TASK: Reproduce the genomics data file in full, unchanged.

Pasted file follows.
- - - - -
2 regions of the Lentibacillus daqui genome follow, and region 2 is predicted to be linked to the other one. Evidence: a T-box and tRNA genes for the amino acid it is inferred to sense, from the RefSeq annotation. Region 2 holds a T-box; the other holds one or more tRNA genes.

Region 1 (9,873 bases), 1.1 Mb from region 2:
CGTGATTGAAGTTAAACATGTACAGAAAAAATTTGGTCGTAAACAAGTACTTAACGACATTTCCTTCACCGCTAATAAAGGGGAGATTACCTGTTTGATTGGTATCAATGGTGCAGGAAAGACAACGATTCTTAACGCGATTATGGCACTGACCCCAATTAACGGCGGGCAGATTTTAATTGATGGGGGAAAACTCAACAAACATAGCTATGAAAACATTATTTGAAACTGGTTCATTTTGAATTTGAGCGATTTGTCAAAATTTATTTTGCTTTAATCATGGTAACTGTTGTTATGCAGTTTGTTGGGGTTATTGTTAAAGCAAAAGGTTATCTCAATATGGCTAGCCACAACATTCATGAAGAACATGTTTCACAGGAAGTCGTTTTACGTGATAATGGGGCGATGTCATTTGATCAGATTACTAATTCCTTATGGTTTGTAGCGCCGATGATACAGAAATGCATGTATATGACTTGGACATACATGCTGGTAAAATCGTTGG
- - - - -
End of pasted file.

2 regions of the Lentibacillus daqui genome follow, and region 2 is predicted to be linked to the other one. Evidence: a T-box and tRNA genes for the amino acid it is inferred to sense, from the RefSeq annotation. Region 2 holds a T-box; the other holds one or more tRNA genes.

Region 1 (9,873 bases), 1.1 Mb from region 2:
CGTGATTGAAGTTAAACATGTACAGAAAAAATTTGGTCGTAAACAAGTACTTAACGACATTTCCTTCACCGCTAATAAAGGGGAGATTACCTGTTTGATTGGTATCAATGGTGCAGGAAAGACAACGATTCTTAACGCGATTATGGCACTGACCCCAATTAACGGCGGGCAGATTTTAATTGATGGGGGAAAACTCAACAAACATAGCTATGAAAACATTATTTGAAACTGGTTCATTTTGAATTTGAGCGATTTGTCAAAATTTATTTTGCTTTAATCATGGTAACTGTTGTTATGCAGTTTGTTGGGGTTATTGTTAAAGCAAAAGGTTATCTCAATATGGCTAGCCACAACATTCATGAAGAACATGTTTCACAGGAAGTCGTTTTACGTGATAATGGGGCGATGTCATTTGATCAGATTACTAATTCCTTATGGTTTGTAGCGCCGATGATACAGAAATGCATGTATATGACTTGGACATACATGCTGGTAAAATCGTTGG